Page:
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ONLY (2019)

Directed by Takashi Doscher
Written by Takashi Doscher
Starring Freida Pinto, Leslie Odom Jr., Chandler Riggs, Jayson Warner Smith, Joshua Mikel, Mark Ashworth, Tia Hendricks

While it might be all over the news right now, I think the biggest problem with ONLY is that the plague movie is coming out right at the height of the hype of worldwide contagion. I know some are transfixed to their TVs trying to find out the latest developments of COVID-15, but I don’t know if anyone is going to flock to see this one. It’s a shame, because Takashi Doscher has made a sensitive and tragic story of two people trying to weather out a plague.

Freida Pinto from SLUMDOG MILLIONAIRE and RISE OF THE PLANET OF THE APES plays Eva, one of the last survivors who has not succumbed to a plague that seems to effect only women. Her boyfriend Will (played by Leslie Odom Jr. who will soon be in HAMILTON and starred in HARRIET) refuses to give up hope and takes painstaking steps to seal up their apartment and keep Eva alive. But once Eva tests positive for the deadly disease, they decide to venture out into the world one last time.

ONLY is a tragic tale that seems to wallow a bit in the agony of living with someone with a terminal illness. There is a slight hope for a cure and this being a movie, I guess there is room for the contrivance of a last minute cure, it wouldn’t give this film the sendoff it deserves. The film is definitely a downer and one that spends a lot of its time lingering on the stars moping around, searching for some kind of hope and overlooking the small moments that they should be savoring. I think, if there is a take away from this film, it’s that gesture of enjoying the small stuff and making every minute count. It’s a strong theme, but not the most chipper of tales, especially in this scary day and age.

The thing that saves ONLY from being overpowering is the strong performances and utter likability of both Pinto and Odom. You can’t help but root for them to find some kind of happiness. And as they venture out into the world outside which has not done well without the existence of women, you hurt as much as they do because the dread of this being their last hurrah is heavy. In all honesty, this likability of the actors is the thing that kept me going with ONLY. The story just proved to be too dire for me in the mood I watched it in. That said, the film is capably shot and wonderfully composed. It’s a film that doesn’t have a lot of action, but there are bits and pieces of tension peppered in along the way. All in all, in front of and behind the camera, this was a film done by extremely talented people.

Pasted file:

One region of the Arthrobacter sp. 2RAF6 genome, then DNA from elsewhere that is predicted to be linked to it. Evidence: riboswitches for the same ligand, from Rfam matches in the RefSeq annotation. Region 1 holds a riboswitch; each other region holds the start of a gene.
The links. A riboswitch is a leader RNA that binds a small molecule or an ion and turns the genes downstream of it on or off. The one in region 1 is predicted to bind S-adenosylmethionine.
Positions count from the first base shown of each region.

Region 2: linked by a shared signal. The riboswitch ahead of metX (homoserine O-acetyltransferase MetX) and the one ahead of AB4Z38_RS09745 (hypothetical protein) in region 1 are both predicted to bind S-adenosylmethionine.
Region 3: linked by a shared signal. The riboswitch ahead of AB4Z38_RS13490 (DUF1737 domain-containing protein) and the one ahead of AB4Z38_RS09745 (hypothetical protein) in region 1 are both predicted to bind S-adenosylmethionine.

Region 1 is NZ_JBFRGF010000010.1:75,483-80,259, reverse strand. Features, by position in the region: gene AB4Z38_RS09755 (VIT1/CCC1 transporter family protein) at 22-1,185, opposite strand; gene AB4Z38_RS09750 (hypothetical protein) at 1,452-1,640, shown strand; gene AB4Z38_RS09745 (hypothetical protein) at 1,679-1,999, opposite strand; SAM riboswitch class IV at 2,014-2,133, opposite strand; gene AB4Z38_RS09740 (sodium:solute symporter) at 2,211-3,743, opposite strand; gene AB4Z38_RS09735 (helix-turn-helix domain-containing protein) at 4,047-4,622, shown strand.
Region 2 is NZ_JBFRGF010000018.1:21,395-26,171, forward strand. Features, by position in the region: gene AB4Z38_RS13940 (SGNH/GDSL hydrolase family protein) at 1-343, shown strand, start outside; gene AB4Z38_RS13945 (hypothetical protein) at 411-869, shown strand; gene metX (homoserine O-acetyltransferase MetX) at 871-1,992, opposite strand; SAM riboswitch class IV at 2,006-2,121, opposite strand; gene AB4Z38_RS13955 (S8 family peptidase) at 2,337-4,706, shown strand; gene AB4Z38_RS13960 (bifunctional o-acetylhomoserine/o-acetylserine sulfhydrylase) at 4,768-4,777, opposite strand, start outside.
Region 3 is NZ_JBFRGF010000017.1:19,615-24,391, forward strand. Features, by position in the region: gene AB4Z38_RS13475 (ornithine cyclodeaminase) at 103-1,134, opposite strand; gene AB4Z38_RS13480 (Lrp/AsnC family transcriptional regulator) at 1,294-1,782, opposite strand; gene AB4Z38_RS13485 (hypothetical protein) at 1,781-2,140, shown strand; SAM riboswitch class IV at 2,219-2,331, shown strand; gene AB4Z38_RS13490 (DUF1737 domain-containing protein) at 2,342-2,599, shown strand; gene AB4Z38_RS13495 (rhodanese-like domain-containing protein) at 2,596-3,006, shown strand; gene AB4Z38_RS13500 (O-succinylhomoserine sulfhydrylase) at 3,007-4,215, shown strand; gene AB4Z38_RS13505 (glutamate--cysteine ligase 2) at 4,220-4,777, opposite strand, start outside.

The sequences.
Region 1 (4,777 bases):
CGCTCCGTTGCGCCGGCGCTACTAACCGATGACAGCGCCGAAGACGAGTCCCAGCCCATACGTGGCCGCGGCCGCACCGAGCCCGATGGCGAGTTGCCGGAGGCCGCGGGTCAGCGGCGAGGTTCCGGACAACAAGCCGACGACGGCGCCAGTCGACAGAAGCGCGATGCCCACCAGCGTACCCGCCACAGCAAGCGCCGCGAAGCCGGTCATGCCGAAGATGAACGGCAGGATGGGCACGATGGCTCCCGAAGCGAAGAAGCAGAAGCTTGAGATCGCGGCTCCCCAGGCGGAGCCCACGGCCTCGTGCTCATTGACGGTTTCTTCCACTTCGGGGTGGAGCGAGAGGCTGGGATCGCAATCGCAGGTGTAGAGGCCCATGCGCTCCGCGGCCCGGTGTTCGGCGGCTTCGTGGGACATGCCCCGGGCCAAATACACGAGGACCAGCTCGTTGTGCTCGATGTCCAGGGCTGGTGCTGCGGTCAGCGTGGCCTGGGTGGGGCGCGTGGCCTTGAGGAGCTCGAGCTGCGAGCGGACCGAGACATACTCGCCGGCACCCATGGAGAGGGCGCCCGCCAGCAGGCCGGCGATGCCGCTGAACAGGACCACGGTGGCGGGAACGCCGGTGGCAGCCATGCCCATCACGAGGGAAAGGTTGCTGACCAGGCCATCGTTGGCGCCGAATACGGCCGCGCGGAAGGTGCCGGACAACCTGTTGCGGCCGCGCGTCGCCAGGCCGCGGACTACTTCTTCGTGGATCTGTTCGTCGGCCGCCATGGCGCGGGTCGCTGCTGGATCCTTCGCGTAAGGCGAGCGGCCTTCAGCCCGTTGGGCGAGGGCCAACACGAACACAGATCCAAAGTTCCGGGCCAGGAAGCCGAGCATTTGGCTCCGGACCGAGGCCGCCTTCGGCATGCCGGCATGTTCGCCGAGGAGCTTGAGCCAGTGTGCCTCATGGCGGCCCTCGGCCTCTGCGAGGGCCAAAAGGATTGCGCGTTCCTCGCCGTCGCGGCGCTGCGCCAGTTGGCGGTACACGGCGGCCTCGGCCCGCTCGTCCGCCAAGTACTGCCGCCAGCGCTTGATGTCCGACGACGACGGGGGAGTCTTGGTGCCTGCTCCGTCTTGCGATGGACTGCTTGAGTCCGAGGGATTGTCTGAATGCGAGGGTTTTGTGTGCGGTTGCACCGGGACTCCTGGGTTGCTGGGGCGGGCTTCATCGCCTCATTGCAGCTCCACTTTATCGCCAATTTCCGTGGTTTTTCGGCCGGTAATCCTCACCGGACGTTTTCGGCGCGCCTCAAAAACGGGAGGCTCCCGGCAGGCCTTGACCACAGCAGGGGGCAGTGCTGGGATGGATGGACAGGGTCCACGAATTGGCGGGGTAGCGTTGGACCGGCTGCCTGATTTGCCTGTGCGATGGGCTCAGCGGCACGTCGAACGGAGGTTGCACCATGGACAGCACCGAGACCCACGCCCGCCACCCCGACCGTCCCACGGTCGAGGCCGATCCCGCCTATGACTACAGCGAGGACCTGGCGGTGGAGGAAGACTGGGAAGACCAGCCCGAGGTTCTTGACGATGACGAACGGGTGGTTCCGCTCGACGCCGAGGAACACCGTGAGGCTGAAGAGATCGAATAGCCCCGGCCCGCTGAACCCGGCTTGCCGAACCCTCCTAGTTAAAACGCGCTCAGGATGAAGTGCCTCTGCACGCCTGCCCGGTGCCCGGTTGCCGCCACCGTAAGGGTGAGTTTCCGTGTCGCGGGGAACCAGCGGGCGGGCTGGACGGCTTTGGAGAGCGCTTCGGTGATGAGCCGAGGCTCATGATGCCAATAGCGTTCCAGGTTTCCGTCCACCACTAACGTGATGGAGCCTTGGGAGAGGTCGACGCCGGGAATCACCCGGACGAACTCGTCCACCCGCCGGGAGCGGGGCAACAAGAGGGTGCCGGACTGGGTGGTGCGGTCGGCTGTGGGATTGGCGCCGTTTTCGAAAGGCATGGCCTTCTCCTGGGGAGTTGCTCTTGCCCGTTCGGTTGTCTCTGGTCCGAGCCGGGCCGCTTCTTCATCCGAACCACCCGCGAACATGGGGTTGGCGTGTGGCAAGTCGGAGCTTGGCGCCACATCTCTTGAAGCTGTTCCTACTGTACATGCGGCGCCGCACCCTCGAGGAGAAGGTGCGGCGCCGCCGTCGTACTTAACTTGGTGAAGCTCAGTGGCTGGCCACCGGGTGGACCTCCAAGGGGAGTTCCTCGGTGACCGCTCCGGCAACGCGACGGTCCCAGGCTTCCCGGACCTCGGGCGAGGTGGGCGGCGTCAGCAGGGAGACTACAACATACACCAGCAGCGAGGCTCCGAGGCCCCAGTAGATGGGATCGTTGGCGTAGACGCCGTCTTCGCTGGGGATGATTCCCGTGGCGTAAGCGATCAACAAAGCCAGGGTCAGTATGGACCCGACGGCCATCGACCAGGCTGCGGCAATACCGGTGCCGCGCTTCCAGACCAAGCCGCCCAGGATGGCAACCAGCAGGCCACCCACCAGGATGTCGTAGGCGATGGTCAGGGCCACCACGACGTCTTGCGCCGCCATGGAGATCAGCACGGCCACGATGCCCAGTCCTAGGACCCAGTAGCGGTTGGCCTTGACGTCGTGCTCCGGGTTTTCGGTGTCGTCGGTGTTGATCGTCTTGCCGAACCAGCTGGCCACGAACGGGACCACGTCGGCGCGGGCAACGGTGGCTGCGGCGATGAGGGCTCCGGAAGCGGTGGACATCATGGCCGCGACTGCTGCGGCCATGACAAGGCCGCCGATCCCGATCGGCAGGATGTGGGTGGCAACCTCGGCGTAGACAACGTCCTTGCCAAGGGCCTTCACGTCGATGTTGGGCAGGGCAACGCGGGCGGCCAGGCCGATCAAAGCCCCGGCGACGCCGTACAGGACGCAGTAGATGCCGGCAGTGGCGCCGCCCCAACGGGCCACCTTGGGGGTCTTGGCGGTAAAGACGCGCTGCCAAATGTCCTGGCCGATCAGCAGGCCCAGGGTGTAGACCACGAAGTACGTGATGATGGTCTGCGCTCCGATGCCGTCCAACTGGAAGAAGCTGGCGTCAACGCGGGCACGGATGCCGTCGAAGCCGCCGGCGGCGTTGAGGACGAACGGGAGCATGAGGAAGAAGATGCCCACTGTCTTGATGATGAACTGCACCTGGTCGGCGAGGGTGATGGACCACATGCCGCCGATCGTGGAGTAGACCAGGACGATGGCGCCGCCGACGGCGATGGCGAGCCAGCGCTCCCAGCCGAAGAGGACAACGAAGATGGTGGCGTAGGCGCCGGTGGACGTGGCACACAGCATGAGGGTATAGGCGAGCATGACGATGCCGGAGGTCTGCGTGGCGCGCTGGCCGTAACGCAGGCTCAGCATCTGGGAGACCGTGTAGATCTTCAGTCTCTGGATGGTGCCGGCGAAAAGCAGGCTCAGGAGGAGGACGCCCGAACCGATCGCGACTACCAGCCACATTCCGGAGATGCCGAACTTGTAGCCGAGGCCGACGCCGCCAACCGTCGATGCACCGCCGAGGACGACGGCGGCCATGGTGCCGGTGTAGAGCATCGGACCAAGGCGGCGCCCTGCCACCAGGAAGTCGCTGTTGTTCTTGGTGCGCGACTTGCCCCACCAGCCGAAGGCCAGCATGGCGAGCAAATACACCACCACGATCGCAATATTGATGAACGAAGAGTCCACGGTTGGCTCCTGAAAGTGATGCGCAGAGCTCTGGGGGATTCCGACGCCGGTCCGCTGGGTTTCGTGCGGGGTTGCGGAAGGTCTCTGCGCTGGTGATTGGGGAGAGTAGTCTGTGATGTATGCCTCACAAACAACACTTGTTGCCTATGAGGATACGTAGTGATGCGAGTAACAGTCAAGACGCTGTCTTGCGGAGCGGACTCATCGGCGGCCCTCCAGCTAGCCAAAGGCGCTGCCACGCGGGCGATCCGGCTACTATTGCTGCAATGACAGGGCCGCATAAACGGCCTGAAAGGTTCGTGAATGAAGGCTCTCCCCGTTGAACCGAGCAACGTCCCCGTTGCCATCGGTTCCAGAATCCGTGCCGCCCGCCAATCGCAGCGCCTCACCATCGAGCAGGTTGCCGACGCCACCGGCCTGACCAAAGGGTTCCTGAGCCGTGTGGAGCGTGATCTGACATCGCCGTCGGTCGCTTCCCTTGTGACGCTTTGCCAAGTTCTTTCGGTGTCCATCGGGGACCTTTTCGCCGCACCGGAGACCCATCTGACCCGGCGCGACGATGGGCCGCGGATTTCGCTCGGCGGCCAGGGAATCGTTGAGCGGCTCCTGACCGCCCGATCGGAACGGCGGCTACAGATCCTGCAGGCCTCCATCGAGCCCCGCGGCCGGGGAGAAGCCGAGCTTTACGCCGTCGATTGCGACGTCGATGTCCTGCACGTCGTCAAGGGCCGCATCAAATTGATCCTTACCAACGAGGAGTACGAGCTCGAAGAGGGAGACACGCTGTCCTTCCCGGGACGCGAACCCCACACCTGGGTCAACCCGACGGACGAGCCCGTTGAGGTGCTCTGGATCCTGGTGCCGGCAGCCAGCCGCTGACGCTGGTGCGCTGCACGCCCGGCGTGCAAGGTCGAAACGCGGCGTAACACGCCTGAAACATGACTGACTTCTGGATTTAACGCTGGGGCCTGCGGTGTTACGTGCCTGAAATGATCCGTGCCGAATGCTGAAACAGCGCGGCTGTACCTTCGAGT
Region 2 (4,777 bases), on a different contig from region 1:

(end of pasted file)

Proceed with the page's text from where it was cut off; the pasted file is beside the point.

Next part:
Delving any deeper into ONLY would prove to be only nitpicking. There are some scenes where Eva attempts to look like a man by putting her hair up into a hat and using makeup to try to paint on some stubble. While Will acknowledges this looks ridiculous, it is not enough of an acknowledgement as there is no way anyone might be fooled by this getup. Pinto is just too beautiful, sleight, and delicate to be manly in any way whatsoever and these scenes push the limits of believability.

There are attempts to flesh out the world around Eva and Will that depict the societal crash that happens when all of the women die. Transgender hookers walk the streets for money. Men are surly and have become much more primal. The news is constantly on, allowing us to see the world collapse. But I wish these aspects would have been realized a little more. Instead, we get the umpteenth time we see survivors make their way through an abandoned grocery store looking for anything that might be salvageable. Those scenes wore out their welcome by the second season of THE WALKING DEAD and they aren’t any fresher here.

Speaking of THE WALKING DEAD, two of the series’ actors show up later in the film as surly survivors. Chandler Riggs (KAAAAAAAAARRRRRRRLLLLL!) and Jayson Warner Smith (Negan’s right hand man Gavin) show up as a desperate father and son looking for a surrogate mom/someone to help repopulate the world. Their relationship offers a bit of a break from the angst between Eva and Will.

ONLY is a slow and patient drama with tinges of thrill and horror occasionally. It’s not afraid to get the sadness and tragedy all over its actors and therefore you as the viewer. For me, ONLY was a little too powerful in its desperation and I felt the need for a comedy afterwards. It doesn’t mean it’s a bad film. It is just too effective in illustrating its themes and tones. ONLY is a well-acted, good looking film that is effective at communicating bleak and sad moments. If that’s something for you right now, then have at it.